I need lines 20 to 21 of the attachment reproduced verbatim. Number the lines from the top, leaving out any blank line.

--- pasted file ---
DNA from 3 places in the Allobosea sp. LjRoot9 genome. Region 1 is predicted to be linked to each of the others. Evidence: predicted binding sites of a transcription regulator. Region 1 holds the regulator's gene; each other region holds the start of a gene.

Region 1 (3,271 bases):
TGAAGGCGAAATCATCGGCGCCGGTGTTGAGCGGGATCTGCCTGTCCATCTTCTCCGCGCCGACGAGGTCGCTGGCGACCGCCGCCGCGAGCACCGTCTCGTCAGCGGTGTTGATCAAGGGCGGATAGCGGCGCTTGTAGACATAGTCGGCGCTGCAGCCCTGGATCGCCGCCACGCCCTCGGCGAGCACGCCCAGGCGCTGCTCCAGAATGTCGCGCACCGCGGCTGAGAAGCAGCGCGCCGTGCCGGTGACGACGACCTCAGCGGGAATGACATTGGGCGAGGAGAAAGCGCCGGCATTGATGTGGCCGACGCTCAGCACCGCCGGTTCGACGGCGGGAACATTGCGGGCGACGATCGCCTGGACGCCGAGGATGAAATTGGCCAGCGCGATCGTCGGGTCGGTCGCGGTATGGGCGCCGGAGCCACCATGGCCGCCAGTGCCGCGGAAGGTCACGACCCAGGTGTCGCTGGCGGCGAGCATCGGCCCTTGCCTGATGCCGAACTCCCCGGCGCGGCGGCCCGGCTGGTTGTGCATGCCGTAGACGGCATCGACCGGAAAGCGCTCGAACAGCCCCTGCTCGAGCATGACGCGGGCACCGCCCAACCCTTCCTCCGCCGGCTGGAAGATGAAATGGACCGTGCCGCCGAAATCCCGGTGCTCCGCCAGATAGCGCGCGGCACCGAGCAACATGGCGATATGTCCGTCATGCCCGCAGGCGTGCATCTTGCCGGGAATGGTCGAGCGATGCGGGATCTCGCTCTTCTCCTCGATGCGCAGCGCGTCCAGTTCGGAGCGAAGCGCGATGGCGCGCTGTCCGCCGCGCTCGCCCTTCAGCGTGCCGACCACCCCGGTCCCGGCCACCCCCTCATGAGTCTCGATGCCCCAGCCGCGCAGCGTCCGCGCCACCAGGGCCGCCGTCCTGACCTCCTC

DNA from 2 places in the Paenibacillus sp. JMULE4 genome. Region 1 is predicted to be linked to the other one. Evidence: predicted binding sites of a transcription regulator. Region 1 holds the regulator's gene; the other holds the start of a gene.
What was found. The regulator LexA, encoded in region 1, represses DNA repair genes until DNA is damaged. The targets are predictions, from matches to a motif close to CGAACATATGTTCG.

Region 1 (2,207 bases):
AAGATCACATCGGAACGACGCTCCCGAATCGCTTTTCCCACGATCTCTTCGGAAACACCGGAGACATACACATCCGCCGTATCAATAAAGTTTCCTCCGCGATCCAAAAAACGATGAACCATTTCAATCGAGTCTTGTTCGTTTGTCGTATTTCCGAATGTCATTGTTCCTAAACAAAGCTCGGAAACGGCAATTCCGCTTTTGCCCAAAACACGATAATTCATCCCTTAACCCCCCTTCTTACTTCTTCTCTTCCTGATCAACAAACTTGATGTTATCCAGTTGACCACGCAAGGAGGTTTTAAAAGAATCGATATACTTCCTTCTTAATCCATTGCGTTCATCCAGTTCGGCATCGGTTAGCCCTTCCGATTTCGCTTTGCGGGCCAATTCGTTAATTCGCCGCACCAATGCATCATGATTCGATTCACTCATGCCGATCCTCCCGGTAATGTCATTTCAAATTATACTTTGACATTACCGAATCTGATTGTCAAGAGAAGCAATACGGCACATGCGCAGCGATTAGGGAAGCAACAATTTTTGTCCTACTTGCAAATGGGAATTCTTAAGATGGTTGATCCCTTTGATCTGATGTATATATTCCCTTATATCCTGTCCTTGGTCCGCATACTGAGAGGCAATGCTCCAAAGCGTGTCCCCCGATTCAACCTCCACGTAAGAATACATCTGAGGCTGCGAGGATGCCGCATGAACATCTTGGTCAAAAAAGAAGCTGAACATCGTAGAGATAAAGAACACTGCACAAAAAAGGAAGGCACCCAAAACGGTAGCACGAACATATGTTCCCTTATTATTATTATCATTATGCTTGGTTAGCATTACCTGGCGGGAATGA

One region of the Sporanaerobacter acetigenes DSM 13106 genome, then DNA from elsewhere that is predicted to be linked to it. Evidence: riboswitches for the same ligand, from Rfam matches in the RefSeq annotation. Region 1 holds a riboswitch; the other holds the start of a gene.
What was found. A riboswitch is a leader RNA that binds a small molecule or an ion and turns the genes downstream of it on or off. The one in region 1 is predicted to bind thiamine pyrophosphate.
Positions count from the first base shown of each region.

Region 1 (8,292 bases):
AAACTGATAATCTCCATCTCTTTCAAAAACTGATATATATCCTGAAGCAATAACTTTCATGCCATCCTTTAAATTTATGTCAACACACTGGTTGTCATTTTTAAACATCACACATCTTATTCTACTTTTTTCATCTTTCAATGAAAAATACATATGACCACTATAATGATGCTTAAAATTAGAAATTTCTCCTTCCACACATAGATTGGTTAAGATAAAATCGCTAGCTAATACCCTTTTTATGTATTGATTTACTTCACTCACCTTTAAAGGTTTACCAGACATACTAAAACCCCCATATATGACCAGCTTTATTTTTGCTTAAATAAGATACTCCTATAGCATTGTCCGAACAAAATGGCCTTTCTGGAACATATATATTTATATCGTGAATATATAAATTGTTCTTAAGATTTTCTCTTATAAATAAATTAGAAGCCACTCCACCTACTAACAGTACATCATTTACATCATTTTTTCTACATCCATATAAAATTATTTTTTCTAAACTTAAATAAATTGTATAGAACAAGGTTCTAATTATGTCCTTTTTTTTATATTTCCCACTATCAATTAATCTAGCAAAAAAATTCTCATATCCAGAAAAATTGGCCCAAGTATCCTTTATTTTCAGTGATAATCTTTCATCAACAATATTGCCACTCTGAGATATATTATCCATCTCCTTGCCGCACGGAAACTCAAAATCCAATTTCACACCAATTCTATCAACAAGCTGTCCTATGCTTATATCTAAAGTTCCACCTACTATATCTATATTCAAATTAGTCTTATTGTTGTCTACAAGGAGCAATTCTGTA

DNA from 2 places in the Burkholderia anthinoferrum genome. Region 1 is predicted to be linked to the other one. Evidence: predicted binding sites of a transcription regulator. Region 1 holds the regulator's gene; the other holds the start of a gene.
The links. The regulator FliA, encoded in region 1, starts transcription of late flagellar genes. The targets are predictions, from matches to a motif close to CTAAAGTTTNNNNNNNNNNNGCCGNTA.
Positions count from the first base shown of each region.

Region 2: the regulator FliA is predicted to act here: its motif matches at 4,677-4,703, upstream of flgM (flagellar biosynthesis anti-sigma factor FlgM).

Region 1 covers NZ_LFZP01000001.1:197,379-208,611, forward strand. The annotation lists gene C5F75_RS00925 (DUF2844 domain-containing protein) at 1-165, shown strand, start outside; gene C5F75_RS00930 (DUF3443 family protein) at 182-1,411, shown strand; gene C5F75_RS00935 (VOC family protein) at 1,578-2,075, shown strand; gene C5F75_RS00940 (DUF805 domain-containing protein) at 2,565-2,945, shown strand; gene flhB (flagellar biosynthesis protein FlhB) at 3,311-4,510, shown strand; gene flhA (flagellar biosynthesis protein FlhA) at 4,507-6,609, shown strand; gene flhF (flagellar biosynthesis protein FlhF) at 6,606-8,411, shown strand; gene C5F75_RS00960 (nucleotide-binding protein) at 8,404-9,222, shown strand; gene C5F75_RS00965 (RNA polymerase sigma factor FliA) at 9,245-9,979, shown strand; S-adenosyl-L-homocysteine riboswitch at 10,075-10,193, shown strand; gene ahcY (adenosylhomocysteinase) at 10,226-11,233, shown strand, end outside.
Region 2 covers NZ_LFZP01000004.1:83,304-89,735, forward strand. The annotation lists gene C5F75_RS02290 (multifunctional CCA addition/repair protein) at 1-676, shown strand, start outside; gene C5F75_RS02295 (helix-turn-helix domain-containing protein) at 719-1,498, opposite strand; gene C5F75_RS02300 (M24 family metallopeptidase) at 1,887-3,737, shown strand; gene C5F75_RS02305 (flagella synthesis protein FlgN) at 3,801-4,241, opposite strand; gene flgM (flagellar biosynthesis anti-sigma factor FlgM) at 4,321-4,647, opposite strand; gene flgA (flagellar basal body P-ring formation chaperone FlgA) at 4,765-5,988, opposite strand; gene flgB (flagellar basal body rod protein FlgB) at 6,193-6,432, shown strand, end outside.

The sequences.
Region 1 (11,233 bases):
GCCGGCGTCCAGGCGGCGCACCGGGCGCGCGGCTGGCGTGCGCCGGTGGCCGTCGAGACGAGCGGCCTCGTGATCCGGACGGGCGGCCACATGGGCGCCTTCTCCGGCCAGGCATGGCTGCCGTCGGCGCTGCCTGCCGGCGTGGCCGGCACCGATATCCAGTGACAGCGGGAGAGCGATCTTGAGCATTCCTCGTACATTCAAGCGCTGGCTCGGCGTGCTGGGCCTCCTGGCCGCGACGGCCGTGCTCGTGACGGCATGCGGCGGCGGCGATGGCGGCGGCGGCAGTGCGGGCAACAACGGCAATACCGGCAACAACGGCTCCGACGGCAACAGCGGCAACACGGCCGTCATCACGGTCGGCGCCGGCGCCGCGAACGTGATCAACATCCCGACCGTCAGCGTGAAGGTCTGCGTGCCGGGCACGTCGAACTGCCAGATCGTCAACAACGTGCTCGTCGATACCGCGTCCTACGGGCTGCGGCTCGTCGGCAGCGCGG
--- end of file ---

Region 1 (11,233 bases):
GCCGGCGTCCAGGCGGCGCACCGGGCGCGCGGCTGGCGTGCGCCGGTGGCCGTCGAGACGAGCGGCCTCGTGATCCGGACGGGCGGCCACATGGGCGCCTTCTCCGGCCAGGCATGGCTGCCGTCGGCGCTGCCTGCCGGCGTGGCCGGCACCGATATCCAGTGACAGCGGGAGAGCGATCTTGAGCATTCCTCGTACATTCAAGCGCTGGCTCGGCGTGCTGGGCCTCCTGGCCGCGACGGCCGTGCTCGTGACGGCATGCGGCGGCGGCGATGGCGGCGGCGGCAGTGCGGGCAACAACGGCAATACCGGCAACAACGGCTCCGACGGCAACAGCGGCAACACGGCCGTCATCACGGTCGGCGCCGGCGCCGCGAACGTGATCAACATCCCGACCGTCAGCGTGAAGGTCTGCGTGCCGGGCACGTCGAACTGCCAGATCGTCAACAACGTGCTCGTCGATACCGCGTCCTACGGGCTGCGGCTCGTCGGCAGCGCGG